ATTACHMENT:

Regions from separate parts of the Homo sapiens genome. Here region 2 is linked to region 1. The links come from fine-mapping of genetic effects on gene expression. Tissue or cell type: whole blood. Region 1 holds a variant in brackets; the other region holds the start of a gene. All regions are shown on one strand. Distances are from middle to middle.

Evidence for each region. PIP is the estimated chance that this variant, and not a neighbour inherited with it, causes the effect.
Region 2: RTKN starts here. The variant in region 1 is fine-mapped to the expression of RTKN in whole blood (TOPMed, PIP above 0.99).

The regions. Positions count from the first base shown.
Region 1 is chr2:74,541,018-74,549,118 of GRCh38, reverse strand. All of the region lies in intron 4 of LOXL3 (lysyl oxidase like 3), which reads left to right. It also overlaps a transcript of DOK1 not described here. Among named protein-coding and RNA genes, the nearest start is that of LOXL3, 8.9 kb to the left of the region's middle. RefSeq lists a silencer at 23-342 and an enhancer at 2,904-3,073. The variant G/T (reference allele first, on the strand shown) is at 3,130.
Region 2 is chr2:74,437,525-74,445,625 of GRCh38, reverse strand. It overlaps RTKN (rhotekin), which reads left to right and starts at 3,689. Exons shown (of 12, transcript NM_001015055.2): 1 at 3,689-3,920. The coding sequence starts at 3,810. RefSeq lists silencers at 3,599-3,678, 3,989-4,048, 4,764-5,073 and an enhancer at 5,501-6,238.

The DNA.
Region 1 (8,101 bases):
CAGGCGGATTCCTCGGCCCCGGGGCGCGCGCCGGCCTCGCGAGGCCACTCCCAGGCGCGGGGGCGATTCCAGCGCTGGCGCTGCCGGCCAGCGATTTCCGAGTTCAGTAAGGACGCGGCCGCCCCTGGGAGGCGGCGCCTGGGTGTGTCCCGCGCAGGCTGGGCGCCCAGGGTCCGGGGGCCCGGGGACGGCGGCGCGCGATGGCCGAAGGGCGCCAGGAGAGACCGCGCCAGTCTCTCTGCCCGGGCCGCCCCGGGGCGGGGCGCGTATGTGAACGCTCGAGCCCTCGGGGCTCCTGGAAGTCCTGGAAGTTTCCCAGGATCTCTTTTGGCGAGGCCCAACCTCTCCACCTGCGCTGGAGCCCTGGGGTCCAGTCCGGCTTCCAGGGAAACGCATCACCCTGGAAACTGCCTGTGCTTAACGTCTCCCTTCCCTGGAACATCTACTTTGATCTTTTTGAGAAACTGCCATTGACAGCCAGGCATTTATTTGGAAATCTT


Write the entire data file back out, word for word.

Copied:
Regions from separate parts of the Homo sapiens genome. Here region 2 is linked to region 1. The links come from fine-mapping of genetic effects on gene expression. Tissue or cell type: whole blood. Region 1 holds a variant in brackets; the other region holds the start of a gene. All regions are shown on one strand. Distances are from middle to middle.

Evidence for each region. PIP is the estimated chance that this variant, and not a neighbour inherited with it, causes the effect.
Region 2: RTKN starts here. The variant in region 1 is fine-mapped to the expression of RTKN in whole blood (TOPMed, PIP above 0.99).

The regions. Positions count from the first base shown.
Region 1 is chr2:74,541,018-74,549,118 of GRCh38, reverse strand. All of the region lies in intron 4 of LOXL3 (lysyl oxidase like 3), which reads left to right. It also overlaps a transcript of DOK1 not described here. Among named protein-coding and RNA genes, the nearest start is that of LOXL3, 8.9 kb to the left of the region's middle. RefSeq lists a silencer at 23-342 and an enhancer at 2,904-3,073. The variant G/T (reference allele first, on the strand shown) is at 3,130.
Region 2 is chr2:74,437,525-74,445,625 of GRCh38, reverse strand. It overlaps RTKN (rhotekin), which reads left to right and starts at 3,689. Exons shown (of 12, transcript NM_001015055.2): 1 at 3,689-3,920. The coding sequence starts at 3,810. RefSeq lists silencers at 3,599-3,678, 3,989-4,048, 4,764-5,073 and an enhancer at 5,501-6,238.

The DNA.
Region 1 (8,101 bases):
CAGGCGGATTCCTCGGCCCCGGGGCGCGCGCCGGCCTCGCGAGGCCACTCCCAGGCGCGGGGGCGATTCCAGCGCTGGCGCTGCCGGCCAGCGATTTCCGAGTTCAGTAAGGACGCGGCCGCCCCTGGGAGGCGGCGCCTGGGTGTGTCCCGCGCAGGCTGGGCGCCCAGGGTCCGGGGGCCCGGGGACGGCGGCGCGCGATGGCCGAAGGGCGCCAGGAGAGACCGCGCCAGTCTCTCTGCCCGGGCCGCCCCGGGGCGGGGCGCGTATGTGAACGCTCGAGCCCTCGGGGCTCCTGGAAGTCCTGGAAGTTTCCCAGGATCTCTTTTGGCGAGGCCCAACCTCTCCACCTGCGCTGGAGCCCTGGGGTCCAGTCCGGCTTCCAGGGAAACGCATCACCCTGGAAACTGCCTGTGCTTAACGTCTCCCTTCCCTGGAACATCTACTTTGATCTTTTTGAGAAACTGCCATTGACAGCCAGGCATTTATTTGGAAATCTT